Although there’s been growth across the entire Amer portfolio, Arc’teryx in particular found massive success as demand for premium luxury outdoor apparel has grown. Because of import fees, Arc’teryx commands even higher price points in China than they do in North America or Europe. That hasn’t deterred the fashion conscious – the number of Arc'teryx registered members in China has grown from 14,000 in 2018 to over 1.7 million as of September 2023. Xi Jinping, President of the People's Republic of China has been known to sport the brand as well. Of Arc’teryx $941M in total revenue for the first 9 months of 2023, a whopping $452M can be attributed to the Greater China region.

Graphic visualizing revenue mix by international brands

They're not the only ones

Amer isn’t the only brand to recognize the growth potential of new Chinese consumers. Hoka entered the Chinese market in 2017, and continues to push for more growth and retail presence there. Their latest annual report shares that  “We currently plan for most of [our] partner retail stores to be operated in international markets, with the largest number anticipated to be in China.”

 On Running (whose meteoric growth probably deserves a dedicated newsletter) has also had significant growth in China, “Their Asia-Pacific sales soared by 71.5% to US$47.3 million in the three months ending September 2022, and by 82% to US$122 million in the first nine months of 2023.” (Annual report).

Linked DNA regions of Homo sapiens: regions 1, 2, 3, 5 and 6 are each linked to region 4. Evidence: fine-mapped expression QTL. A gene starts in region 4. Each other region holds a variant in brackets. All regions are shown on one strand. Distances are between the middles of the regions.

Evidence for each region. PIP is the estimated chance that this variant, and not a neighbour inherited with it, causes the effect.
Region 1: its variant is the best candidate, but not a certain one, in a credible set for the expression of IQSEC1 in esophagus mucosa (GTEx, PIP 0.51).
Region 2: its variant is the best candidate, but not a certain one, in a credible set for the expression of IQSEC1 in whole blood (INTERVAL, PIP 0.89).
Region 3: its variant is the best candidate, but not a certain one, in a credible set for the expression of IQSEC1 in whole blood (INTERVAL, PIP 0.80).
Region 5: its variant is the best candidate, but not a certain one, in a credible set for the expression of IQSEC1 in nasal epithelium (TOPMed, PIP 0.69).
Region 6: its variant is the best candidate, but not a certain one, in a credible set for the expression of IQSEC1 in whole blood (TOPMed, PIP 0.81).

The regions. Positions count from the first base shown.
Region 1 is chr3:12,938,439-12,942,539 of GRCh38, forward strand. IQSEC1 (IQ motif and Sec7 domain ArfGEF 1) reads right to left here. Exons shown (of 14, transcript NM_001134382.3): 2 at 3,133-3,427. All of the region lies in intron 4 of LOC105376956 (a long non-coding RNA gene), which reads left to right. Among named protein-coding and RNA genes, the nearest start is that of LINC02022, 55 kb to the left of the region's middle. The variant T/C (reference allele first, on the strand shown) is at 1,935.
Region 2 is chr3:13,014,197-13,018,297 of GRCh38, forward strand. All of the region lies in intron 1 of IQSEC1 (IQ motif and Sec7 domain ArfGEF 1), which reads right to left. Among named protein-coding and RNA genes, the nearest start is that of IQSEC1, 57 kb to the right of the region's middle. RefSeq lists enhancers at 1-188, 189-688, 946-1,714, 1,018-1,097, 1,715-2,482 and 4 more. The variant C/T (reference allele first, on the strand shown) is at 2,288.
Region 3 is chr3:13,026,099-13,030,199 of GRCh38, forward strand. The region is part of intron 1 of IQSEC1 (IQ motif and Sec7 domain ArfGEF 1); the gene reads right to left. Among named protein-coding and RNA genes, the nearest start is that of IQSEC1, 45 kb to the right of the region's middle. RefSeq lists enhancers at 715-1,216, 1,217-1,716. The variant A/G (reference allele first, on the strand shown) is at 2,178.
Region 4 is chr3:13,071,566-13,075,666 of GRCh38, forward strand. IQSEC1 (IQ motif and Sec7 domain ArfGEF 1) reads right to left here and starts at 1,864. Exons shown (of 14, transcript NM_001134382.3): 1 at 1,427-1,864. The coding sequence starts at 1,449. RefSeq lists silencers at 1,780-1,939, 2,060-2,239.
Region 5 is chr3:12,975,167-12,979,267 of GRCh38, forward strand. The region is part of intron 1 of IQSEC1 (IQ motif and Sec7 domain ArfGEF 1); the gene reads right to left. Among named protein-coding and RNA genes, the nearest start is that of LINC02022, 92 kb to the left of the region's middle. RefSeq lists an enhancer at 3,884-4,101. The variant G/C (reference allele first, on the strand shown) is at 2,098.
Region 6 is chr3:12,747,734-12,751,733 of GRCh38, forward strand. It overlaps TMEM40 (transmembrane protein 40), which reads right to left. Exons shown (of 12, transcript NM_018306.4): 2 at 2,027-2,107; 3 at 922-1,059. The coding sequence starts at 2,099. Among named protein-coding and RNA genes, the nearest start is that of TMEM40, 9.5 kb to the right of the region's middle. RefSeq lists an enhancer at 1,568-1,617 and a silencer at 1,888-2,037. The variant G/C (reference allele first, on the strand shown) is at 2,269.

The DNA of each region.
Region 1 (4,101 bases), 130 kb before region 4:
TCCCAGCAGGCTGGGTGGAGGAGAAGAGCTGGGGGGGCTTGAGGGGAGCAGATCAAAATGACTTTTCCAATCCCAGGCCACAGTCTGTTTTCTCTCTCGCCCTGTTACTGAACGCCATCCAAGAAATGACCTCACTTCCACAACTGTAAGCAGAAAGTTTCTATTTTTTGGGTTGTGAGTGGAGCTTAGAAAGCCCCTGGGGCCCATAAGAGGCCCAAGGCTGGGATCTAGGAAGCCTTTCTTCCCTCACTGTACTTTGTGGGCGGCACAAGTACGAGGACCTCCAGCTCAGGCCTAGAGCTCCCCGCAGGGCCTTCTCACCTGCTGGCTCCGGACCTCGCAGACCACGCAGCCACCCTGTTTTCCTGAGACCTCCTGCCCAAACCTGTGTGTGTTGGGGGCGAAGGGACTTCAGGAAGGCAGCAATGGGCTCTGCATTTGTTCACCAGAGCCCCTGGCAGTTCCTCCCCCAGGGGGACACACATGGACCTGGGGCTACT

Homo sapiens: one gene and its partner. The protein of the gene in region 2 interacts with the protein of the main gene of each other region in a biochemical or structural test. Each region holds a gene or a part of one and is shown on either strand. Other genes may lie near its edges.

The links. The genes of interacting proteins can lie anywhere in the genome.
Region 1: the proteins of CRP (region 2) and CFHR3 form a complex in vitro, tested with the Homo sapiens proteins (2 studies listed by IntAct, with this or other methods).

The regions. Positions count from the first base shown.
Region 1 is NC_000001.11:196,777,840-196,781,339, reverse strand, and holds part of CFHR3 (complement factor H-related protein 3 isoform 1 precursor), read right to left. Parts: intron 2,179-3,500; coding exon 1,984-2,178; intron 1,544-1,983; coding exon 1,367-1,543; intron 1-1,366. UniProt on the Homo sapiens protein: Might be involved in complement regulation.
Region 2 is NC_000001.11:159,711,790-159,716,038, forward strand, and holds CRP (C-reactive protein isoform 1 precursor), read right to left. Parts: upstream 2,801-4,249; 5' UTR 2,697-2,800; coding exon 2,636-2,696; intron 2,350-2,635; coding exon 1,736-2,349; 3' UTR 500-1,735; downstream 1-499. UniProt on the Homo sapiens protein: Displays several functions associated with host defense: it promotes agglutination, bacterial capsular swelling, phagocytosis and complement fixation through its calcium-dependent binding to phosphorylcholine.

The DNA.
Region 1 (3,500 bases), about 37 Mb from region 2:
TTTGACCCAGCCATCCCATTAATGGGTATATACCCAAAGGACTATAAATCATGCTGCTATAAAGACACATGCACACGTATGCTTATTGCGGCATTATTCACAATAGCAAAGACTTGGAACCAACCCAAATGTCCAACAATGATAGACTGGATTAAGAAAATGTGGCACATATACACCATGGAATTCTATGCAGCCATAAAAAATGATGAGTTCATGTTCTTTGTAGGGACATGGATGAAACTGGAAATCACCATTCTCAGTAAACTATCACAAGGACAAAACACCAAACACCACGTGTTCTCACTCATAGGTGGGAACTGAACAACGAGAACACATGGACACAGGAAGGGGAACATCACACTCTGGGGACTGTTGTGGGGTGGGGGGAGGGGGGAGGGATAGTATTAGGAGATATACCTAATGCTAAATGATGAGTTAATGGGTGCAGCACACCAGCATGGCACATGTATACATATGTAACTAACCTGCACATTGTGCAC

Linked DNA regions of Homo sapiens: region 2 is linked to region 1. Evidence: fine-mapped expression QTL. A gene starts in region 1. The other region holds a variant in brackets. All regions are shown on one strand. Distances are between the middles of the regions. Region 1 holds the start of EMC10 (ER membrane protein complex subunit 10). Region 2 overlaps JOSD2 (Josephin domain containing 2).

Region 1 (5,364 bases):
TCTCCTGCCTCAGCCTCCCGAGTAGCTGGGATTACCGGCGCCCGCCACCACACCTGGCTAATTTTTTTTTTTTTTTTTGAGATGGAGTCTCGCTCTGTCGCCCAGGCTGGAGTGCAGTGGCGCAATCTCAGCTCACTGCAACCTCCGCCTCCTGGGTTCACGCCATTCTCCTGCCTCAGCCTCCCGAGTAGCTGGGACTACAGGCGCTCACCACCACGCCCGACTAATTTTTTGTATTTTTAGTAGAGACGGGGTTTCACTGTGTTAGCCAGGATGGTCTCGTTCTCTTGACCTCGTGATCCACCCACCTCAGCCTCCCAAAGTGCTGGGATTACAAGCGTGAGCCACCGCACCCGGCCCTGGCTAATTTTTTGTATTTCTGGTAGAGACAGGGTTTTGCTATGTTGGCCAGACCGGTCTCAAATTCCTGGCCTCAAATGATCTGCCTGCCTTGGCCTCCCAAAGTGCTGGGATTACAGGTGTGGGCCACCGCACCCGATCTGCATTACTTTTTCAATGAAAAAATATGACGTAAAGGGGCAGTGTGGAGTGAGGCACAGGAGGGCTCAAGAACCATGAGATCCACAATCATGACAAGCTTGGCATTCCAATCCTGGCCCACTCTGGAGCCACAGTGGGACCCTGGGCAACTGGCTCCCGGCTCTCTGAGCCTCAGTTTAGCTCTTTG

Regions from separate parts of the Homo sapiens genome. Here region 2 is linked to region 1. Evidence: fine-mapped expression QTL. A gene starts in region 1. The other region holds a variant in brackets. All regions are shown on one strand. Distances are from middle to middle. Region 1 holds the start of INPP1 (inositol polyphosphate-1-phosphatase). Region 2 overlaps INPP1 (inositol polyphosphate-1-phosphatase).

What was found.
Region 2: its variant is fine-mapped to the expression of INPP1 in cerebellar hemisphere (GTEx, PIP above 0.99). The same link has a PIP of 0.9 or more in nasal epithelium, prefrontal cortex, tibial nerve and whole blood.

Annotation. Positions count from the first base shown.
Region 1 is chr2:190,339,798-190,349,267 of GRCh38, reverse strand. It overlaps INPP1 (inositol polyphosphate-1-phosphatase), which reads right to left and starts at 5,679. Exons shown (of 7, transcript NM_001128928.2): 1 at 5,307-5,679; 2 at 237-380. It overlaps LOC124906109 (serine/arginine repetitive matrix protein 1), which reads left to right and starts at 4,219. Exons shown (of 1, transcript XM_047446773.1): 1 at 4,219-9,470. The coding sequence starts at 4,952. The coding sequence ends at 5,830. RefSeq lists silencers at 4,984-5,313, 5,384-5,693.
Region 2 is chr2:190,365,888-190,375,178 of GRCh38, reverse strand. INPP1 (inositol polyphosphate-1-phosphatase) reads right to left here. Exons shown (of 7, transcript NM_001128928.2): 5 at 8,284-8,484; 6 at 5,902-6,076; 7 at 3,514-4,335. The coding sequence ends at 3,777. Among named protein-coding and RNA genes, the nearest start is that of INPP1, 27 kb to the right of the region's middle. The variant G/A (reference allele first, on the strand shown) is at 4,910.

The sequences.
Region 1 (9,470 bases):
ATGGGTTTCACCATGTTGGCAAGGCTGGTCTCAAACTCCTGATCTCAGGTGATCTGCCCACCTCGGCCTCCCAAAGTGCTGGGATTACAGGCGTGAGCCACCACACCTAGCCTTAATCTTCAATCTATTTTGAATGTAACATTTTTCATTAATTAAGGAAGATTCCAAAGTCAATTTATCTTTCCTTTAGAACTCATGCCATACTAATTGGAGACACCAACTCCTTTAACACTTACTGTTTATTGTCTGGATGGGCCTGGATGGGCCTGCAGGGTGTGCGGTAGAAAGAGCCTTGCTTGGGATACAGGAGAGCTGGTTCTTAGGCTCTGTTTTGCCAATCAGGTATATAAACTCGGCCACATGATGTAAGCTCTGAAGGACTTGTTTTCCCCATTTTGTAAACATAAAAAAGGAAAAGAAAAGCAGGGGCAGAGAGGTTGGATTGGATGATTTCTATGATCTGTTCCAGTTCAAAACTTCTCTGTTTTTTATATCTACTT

Adidas Terrex opened a flagship store in Shanghai in 2021, but hasn’t seen the same levels of success as On or Hoka. Jacob Cooke of WPIC Marketing attributes this to a lack of relatable localization in their marketing and a reliance on generic or globally focused ad campaigns – versus a more tailored and community focused approach from On.

Graphic of mobile phones depicting On Running appAre there concerns?

China has presented both a growth opportunity and a set of risks for Amer. Its growing consumer base has an appetite for outdoor gear and premium brands and is driving an increasing percentage of Amer revenues. The filing notes that “We believe our global capabilities and presence, especially within Greater China, positions us well to drive growth in the athletic apparel and athletic footwear markets globally.”

Some are concerned that while China presents growth opportunities, it can also be a crutch for lagging revenues in North America. Based on 2022 numbers, it seems that revenue growth in China accounts for a significant percentage of all growth – hiding softer projections for North America and Europe. There are also more high level challenges related to tying business to Chinese consumers, like a changing political climate and the possibilities of tariffs or global tensions that affect consumer behavior. Not to mention any issues that may arise with Chinese-based ownership and local business regulations.

What's next?

Due to investor concerns about reliance China, debt, and perhaps the fact that money raised from the IPO would primarily be spent to pay off existing debts, rather than being invested in the business, the Amer IPO price was set at $13 a share. This was meaningfully lower than their original price target of $15-16/share.

However, since beginning trading, Amer Sports (AS) has risen to approximately $16/share (at the time of publishing), indicating that some investors and analysts see China as more of an opportunity than a risk. With the growing success of Arc’teryx and Salomon, I’m sure we’ll see other brands try (with varying degrees of success) to tap into this market as well – but it may be hard to overcome the “home field” advantages unique to Amer Sports.